A Canberra psychologist has been disciplined for claiming in a report that his client’s children suffered from “parental alienation syndrome“, a condition not formally recognised by psychology bodies.
A tribunal was also critical in its assessment of the psychologist’s report, saying that it went beyond opinion or reasonable inference and “attributes fault and deliberately dishonourable behaviour factually to the [ex-wife]”.
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Psychopathology and theconceptualisation of mental disorder:The debate around the inclusion of Parental Alienation in DSM-5
Content and Focus:
This paper will briefly consider the general conceptualisation of mental disorder before focusing on the specific case of Parental Alienation (PA), variously termed a disorder or a syndrome.By virtue of the recent debate surrounding its potential inclusion in the newest edition of the Diagnostic and Statistical Manual of Mental Disorders (DSM-5), this is a topical example. A critical analysis of the petition for its inclusion within DSM-5 will both highlight the range of professionals’ views, and also consider ethical and practical issues inherent in the conceptualisation of a mental disorder and its classification within the evolving DSM. Following this general and specific conceptualisation of mental disorder, the tensions that diagnosis raises for counselling psychology will be briefly deliberated. The positive aspects of classification and diagnosis will be acknowledged, whilst highlighting the focus on the subjective experience of individual clients.
Despite the controversy about the concept, validity and reliability of PA, the evidence suggests that there is more agreement than disagreement among practitioners and professionals in the field. Whilst there is a general consensus that alienation exists within a distinct population who would benefit from intervention, there is no consensus on its inclusion in DSM-5. Irrespective of its inclusion in any nosology,the recent debate has highlighted the need for further research. A greater understanding of the processes,symptoms and behaviours involved in PA will enable the needs of children and families involved in high- conflict separation to be better addressed.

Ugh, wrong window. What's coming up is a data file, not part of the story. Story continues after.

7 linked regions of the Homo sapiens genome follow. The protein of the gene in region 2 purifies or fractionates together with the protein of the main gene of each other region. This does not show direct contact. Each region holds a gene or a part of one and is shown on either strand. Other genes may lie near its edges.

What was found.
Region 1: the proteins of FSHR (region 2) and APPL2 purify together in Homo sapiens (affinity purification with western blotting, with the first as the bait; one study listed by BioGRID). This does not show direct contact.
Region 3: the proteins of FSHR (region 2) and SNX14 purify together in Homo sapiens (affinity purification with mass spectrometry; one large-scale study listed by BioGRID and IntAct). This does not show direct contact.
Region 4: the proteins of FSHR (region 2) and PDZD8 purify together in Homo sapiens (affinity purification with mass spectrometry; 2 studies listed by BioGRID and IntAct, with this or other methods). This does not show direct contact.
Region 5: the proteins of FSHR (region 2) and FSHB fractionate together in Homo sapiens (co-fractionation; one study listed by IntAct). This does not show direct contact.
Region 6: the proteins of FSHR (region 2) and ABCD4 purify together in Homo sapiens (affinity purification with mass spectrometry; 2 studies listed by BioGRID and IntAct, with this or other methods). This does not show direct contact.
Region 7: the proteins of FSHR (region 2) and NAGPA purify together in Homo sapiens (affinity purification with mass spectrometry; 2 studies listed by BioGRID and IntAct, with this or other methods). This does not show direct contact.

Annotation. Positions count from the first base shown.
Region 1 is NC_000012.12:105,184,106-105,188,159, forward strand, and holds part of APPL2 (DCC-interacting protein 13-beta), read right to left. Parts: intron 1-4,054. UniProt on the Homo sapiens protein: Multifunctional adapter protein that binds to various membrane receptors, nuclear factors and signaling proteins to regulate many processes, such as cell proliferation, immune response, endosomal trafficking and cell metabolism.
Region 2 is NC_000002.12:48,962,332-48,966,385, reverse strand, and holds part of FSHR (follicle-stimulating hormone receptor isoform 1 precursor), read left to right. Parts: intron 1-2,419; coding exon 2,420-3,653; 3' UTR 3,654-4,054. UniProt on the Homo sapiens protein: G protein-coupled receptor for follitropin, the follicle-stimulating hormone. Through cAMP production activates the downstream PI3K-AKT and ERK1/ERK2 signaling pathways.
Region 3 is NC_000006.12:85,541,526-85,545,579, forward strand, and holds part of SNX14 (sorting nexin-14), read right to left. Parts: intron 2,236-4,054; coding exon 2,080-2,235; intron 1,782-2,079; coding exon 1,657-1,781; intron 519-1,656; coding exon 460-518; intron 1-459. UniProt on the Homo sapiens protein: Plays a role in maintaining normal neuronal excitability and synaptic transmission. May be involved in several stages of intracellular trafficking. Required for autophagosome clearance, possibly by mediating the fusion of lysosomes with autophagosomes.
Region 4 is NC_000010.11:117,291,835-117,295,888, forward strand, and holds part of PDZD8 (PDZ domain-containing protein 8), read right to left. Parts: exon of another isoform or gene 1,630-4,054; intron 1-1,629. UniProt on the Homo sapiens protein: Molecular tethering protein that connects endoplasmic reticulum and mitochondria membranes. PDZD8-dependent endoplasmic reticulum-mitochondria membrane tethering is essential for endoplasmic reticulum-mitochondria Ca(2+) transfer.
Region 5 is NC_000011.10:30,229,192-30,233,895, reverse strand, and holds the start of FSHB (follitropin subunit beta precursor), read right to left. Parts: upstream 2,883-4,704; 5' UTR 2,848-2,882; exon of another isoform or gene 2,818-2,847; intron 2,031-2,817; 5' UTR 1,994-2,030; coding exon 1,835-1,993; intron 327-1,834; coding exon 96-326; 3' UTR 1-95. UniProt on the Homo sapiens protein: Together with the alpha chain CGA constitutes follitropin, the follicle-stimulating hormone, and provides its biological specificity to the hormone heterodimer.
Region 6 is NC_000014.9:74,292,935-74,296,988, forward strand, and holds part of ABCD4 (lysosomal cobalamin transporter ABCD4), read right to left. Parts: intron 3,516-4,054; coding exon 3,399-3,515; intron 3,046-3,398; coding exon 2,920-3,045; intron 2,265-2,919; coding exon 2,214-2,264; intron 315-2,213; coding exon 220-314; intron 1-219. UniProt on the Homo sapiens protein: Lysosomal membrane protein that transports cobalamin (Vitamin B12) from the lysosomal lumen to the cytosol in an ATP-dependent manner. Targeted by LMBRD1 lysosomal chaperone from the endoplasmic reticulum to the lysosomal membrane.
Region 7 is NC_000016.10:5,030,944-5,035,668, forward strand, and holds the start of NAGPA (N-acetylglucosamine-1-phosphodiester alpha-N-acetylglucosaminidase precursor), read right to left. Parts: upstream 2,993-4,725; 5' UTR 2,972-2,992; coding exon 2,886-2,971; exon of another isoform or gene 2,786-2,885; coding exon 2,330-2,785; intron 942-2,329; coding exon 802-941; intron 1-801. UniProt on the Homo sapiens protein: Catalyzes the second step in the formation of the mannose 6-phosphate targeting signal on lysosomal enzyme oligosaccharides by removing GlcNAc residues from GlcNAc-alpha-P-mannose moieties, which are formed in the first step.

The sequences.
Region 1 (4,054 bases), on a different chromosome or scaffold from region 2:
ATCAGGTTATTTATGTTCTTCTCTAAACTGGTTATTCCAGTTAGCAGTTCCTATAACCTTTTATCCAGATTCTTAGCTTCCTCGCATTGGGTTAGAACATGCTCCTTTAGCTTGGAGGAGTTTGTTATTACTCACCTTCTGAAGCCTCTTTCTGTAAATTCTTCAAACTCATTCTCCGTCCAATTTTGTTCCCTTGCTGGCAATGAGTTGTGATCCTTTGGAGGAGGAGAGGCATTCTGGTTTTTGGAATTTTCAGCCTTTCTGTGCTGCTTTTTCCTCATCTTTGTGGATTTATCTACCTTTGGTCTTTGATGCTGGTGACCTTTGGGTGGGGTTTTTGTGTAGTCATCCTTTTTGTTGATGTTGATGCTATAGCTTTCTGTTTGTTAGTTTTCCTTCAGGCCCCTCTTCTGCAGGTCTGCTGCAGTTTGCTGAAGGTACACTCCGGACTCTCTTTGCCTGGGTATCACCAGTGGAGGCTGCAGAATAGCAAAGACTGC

Parental Alienation and Parental Kidnap infringe upon the rights of the child to know of its parentage and also exposes the child to potential emotional difficulties in later life, if the child is ever reconciled with the truth. Parental Alienation and Parental Kidnap serves only the emotional desires and wishes [not needs] of the custodial spouse, over the rights, needs and well-being of both the child and of the absent spouse and so, this is not prioritising the protection and the well-being of the child and is therefore in our opinion, a direct form of legalised child abuse.
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